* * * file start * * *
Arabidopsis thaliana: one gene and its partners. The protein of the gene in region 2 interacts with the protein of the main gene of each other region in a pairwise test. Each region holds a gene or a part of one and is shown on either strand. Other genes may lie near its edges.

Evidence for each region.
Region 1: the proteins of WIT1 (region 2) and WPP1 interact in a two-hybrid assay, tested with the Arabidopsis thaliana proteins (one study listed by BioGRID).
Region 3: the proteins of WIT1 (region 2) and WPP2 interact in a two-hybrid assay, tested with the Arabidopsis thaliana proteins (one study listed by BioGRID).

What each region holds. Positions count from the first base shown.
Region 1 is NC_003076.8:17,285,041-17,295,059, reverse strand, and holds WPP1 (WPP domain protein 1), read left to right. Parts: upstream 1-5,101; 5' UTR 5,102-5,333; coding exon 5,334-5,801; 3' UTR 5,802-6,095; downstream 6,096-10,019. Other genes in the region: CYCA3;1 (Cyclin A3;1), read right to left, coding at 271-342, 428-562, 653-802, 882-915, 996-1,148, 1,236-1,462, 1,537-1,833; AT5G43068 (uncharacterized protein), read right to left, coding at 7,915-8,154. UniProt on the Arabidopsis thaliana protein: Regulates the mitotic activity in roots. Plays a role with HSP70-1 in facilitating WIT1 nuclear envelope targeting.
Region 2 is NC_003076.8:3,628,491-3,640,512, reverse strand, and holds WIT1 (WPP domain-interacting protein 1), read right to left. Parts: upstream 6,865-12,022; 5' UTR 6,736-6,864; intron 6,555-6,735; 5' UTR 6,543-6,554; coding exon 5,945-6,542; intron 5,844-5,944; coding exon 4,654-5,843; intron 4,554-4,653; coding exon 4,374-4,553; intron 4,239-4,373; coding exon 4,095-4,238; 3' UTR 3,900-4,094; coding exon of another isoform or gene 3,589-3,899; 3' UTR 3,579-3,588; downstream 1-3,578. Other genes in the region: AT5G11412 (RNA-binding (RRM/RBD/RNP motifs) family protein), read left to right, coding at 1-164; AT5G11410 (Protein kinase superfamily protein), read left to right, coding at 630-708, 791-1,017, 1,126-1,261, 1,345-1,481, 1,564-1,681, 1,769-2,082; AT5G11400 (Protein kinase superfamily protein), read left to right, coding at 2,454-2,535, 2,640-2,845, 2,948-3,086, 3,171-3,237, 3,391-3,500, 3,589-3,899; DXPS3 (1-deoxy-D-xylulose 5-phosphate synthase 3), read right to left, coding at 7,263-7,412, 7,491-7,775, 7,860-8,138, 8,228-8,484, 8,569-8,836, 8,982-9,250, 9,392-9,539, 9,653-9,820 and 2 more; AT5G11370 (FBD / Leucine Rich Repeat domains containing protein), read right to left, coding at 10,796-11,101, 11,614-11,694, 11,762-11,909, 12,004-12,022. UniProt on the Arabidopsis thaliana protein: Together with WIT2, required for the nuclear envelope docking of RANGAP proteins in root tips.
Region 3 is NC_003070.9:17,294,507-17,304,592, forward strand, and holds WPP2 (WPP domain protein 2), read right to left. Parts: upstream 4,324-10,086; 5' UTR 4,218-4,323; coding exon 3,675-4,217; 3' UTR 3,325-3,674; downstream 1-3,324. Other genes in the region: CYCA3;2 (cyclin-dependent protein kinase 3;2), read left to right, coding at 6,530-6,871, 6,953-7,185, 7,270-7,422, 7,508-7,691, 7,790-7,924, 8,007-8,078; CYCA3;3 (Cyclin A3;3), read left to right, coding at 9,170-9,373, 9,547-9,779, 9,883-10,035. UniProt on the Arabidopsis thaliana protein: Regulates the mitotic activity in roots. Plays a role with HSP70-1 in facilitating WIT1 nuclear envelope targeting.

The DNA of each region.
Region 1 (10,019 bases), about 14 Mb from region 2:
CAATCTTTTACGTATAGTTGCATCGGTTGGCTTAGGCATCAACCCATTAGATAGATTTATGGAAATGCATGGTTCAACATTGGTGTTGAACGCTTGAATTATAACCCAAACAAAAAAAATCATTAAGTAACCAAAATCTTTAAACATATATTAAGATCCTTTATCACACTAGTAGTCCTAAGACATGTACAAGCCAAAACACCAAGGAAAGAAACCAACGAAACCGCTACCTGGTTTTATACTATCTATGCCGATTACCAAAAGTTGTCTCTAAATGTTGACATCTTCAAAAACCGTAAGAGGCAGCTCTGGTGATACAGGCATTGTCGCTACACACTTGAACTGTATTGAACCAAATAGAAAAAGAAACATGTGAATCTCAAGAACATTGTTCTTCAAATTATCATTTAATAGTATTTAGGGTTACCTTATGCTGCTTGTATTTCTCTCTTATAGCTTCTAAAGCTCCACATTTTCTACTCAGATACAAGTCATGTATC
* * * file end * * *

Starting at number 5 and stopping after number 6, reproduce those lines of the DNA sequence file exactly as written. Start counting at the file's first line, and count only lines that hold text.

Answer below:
What each region holds. Positions count from the first base shown.
Region 1 is NC_003076.8:17,285,041-17,295,059, reverse strand, and holds WPP1 (WPP domain protein 1), read left to right. Parts: upstream 1-5,101; 5' UTR 5,102-5,333; coding exon 5,334-5,801; 3' UTR 5,802-6,095; downstream 6,096-10,019. Other genes in the region: CYCA3;1 (Cyclin A3;1), read right to left, coding at 271-342, 428-562, 653-802, 882-915, 996-1,148, 1,236-1,462, 1,537-1,833; AT5G43068 (uncharacterized protein), read right to left, coding at 7,915-8,154. UniProt on the Arabidopsis thaliana protein: Regulates the mitotic activity in roots. Plays a role with HSP70-1 in facilitating WIT1 nuclear envelope targeting.